Thought Leadership

OFF-TOPIC: Things I learned

By Colin Walls

It started during lock-down last year. My wife and I started to record things that we had learned each day – doing our best to note something every day. I will admit that we have flagged somewhat lately, but I wanted to share a few of my pearls of wisdom:

The word vaccine comes from the Latin for cow.

This is not a word that I think about most of the time, but, of late, it has been rather topical. The Latin word for cow is vacca and some early vaccines were made from bovine products.

The most popular participatory sport in UK is Dodgeball; basket ball is #2.

I have never heard of Dodgeball and would not know if I was witnessing people playing it! Note this is considering participation in sports; most people just spectate.

In the US Senate there are 2 members for each state. 5 mid-west states have a combined population of 7m; California has 40m.

This does not seem very democratic to me, but I have almost no understanding of US politics.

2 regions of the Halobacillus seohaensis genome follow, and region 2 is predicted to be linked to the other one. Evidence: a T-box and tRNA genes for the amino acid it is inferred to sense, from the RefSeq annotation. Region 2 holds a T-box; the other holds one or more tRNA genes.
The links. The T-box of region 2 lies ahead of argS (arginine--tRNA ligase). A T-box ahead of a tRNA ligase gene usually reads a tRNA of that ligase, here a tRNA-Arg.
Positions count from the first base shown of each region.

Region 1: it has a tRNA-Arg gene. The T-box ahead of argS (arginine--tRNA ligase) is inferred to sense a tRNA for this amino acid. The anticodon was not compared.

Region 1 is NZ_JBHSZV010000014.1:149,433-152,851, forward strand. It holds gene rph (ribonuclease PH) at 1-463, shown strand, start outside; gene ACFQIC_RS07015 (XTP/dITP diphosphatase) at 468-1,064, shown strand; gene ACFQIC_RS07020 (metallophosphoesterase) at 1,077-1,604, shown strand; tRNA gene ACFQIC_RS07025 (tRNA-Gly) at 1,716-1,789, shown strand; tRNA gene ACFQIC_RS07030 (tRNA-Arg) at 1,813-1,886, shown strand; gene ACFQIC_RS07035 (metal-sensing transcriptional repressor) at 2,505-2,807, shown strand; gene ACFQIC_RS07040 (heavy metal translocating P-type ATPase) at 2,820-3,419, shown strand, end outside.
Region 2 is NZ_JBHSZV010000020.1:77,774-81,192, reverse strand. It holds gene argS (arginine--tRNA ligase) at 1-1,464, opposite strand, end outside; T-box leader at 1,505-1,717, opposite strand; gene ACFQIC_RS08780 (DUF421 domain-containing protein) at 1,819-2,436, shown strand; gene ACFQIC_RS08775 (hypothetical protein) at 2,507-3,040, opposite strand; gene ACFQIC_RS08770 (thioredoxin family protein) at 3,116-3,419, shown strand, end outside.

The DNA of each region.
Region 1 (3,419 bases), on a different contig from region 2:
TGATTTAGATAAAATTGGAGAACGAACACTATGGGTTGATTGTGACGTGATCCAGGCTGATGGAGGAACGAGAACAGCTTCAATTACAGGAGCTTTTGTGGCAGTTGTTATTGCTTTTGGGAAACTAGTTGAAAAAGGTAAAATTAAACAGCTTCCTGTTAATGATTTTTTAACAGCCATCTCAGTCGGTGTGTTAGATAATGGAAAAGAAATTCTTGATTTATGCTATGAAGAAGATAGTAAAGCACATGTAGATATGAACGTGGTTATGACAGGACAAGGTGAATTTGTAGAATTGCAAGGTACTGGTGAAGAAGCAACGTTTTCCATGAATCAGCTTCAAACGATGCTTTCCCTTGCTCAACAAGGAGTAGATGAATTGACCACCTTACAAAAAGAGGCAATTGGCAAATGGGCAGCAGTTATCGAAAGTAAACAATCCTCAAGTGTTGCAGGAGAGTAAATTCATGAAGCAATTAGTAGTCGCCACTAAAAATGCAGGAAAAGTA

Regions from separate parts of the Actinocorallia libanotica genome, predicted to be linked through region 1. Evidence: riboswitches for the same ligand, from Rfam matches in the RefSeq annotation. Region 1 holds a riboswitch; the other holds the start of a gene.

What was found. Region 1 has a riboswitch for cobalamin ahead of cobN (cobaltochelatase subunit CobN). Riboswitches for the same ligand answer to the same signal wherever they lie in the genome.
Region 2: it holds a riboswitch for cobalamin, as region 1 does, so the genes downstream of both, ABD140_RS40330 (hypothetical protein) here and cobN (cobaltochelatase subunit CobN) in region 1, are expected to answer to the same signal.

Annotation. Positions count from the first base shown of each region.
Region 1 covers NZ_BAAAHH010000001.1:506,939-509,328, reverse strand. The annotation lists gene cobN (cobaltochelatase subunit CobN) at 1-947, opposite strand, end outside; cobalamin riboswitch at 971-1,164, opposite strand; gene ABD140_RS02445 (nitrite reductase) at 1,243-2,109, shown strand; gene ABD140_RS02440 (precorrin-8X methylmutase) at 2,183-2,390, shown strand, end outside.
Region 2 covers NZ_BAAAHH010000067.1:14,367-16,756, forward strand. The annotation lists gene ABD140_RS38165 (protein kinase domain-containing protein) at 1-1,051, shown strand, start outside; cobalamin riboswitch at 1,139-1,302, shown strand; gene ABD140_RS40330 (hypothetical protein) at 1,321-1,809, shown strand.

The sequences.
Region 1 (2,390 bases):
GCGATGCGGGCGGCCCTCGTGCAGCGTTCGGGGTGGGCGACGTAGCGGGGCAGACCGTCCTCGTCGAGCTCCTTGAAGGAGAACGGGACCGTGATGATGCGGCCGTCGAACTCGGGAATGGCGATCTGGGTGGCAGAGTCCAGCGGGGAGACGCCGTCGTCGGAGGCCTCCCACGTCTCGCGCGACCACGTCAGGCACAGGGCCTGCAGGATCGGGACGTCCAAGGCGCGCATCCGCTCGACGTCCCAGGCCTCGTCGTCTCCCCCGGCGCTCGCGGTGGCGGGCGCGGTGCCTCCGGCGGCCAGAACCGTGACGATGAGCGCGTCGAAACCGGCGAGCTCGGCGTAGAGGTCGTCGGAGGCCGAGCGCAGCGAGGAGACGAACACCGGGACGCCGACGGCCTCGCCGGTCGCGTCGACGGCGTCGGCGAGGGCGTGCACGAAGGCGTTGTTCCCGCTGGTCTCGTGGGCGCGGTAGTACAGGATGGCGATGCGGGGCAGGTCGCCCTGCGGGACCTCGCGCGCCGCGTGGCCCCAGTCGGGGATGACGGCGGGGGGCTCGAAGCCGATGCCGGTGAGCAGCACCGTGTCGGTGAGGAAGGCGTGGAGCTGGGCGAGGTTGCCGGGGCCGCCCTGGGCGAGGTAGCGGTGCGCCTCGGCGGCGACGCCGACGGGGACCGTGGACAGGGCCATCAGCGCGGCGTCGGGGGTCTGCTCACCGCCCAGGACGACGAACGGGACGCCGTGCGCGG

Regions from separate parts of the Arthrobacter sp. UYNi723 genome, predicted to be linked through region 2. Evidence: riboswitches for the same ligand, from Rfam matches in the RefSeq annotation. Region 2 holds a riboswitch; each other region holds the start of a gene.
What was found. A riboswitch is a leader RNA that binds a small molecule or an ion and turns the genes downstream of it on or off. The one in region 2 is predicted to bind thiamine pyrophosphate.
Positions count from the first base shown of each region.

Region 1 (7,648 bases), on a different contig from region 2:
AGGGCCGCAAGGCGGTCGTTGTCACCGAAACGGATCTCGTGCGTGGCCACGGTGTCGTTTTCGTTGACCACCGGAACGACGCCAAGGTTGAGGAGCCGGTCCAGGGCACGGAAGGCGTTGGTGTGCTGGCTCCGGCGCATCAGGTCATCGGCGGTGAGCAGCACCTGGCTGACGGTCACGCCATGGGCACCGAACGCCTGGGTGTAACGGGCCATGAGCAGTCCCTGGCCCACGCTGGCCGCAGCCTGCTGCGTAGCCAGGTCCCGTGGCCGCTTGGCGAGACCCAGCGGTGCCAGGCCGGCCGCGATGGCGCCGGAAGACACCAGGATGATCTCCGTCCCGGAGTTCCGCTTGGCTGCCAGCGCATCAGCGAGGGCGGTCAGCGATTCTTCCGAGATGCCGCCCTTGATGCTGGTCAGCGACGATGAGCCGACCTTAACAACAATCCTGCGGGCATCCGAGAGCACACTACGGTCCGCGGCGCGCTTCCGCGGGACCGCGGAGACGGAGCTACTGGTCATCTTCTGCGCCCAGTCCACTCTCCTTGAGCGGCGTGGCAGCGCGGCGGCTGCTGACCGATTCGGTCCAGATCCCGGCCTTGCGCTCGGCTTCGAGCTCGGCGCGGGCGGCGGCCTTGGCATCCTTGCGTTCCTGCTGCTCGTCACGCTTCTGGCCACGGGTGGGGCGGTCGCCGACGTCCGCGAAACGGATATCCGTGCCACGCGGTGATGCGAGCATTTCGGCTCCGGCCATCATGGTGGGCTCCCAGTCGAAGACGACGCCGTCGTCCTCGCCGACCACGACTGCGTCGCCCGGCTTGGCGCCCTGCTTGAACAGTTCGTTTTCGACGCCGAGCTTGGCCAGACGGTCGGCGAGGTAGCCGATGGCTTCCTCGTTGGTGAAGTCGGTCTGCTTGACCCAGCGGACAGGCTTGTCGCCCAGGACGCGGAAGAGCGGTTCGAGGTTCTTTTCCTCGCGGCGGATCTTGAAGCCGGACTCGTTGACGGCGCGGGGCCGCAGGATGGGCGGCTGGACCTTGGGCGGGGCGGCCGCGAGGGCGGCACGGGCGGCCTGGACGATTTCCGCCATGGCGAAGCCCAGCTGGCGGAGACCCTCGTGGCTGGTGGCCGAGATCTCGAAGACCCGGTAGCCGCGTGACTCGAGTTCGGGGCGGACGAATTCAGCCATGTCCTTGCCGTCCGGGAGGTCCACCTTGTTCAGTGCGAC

Parents announcing babies tend to say “proud” about a boy and “happy” about a girl.

Interesting, but I wonder why?

2.3% of Americans believe that the world is flat.

I recall reading that the Flat Earth Society is very active and has members “all around the world”.

Wheelie bins were invented in 1968.

These ubiquitous [here anyway] plastic garbage cans seem to have been around for ever, but have only really become common in the last 20 years.

Boylston Street in Boston is named after the doctor who started treating smallpox.

This is not strictly true. It was actually named after Ward Nicholas Boylston, who was a descendent of Zabdiel Boyston, who was the first physician to perform smallpox inoculations in North America. The town of Boylston, MA is also named after him.

Belfast sinks had that name because there were water restrictions in other parts of the UK, which meant that butlers’ sinks were shallow. This was not the case in Belfast, so they were deeper.

Large ceramic kitchen sinks are quite fashionable in the UK nowadays. I never understand why, as they are heavy to install, expensive and crack or stain easily, but each to their own. Traditionally, they were considered butlers’ sinks [I am not sure what butlers used them for] and I often wondered where the name Belfast sink came from.

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This article first appeared on the Siemens Digital Industries Software blog at